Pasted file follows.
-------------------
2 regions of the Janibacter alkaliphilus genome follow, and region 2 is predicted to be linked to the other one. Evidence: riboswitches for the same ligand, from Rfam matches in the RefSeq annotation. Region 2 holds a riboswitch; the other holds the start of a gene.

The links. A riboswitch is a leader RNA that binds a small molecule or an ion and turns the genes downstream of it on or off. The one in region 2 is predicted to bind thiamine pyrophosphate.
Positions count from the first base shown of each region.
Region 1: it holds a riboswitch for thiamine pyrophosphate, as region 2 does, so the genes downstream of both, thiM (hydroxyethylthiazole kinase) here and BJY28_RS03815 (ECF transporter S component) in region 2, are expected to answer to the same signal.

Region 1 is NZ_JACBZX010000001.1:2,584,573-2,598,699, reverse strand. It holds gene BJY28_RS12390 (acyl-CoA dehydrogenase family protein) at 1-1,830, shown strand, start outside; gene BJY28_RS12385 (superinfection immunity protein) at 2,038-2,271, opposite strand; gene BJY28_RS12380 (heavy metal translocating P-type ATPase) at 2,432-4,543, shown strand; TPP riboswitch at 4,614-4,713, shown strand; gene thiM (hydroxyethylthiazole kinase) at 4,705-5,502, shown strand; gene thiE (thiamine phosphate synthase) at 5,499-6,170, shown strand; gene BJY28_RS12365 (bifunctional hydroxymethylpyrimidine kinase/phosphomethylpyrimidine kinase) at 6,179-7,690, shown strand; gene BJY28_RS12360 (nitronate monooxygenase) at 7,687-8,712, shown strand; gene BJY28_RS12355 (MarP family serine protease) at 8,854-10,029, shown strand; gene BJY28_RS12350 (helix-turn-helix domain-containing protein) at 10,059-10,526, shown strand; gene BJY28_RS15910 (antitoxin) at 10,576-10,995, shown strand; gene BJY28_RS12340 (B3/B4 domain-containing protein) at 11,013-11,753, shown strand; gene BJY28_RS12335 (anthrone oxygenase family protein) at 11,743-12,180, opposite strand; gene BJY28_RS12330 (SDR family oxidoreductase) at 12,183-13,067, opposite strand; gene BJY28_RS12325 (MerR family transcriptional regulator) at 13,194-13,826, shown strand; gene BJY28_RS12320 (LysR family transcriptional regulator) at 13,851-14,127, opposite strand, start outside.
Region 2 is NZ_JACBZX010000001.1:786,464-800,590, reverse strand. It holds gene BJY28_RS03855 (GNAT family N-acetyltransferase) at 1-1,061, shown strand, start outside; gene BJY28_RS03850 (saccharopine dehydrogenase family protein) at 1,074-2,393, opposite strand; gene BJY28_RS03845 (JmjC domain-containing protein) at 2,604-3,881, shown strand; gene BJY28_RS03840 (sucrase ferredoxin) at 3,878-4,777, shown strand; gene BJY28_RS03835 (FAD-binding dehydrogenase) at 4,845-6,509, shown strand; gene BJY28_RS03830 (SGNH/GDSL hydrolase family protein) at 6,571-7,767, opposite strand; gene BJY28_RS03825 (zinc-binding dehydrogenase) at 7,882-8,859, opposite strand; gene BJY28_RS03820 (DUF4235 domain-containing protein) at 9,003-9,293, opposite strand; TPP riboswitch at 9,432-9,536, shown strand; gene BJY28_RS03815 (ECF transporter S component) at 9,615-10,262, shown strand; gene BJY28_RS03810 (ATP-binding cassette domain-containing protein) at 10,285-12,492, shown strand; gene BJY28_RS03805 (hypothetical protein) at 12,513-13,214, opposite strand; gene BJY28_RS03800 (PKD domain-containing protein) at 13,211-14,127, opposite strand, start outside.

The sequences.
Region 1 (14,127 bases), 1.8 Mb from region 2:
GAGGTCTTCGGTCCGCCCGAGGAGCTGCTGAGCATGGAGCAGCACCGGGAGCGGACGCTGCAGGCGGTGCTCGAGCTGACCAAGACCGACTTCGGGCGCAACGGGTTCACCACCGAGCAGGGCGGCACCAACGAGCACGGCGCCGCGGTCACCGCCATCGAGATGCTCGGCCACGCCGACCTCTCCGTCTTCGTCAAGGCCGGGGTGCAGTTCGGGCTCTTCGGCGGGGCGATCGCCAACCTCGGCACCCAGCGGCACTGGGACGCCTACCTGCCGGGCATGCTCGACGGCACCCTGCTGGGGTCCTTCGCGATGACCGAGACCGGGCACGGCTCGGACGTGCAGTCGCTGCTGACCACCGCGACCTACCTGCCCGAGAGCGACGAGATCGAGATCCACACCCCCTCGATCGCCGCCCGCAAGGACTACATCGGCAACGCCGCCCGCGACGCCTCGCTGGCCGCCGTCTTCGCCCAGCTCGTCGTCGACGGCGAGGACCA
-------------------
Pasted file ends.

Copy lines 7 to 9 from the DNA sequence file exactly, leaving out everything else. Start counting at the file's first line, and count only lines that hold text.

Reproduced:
The sequences.
Region 1 (14,127 bases), 1.8 Mb from region 2:
GAGGTCTTCGGTCCGCCCGAGGAGCTGCTGAGCATGGAGCAGCACCGGGAGCGGACGCTGCAGGCGGTGCTCGAGCTGACCAAGACCGACTTCGGGCGCAACGGGTTCACCACCGAGCAGGGCGGCACCAACGAGCACGGCGCCGCGGTCACCGCCATCGAGATGCTCGGCCACGCCGACCTCTCCGTCTTCGTCAAGGCCGGGGTGCAGTTCGGGCTCTTCGGCGGGGCGATCGCCAACCTCGGCACCCAGCGGCACTGGGACGCCTACCTGCCGGGCATGCTCGACGGCACCCTGCTGGGGTCCTTCGCGATGACCGAGACCGGGCACGGCTCGGACGTGCAGTCGCTGCTGACCACCGCGACCTACCTGCCCGAGAGCGACGAGATCGAGATCCACACCCCCTCGATCGCCGCCCGCAAGGACTACATCGGCAACGCCGCCCGCGACGCCTCGCTGGCCGCCGTCTTCGCCCAGCTCGTCGTCGACGGCGAGGACCA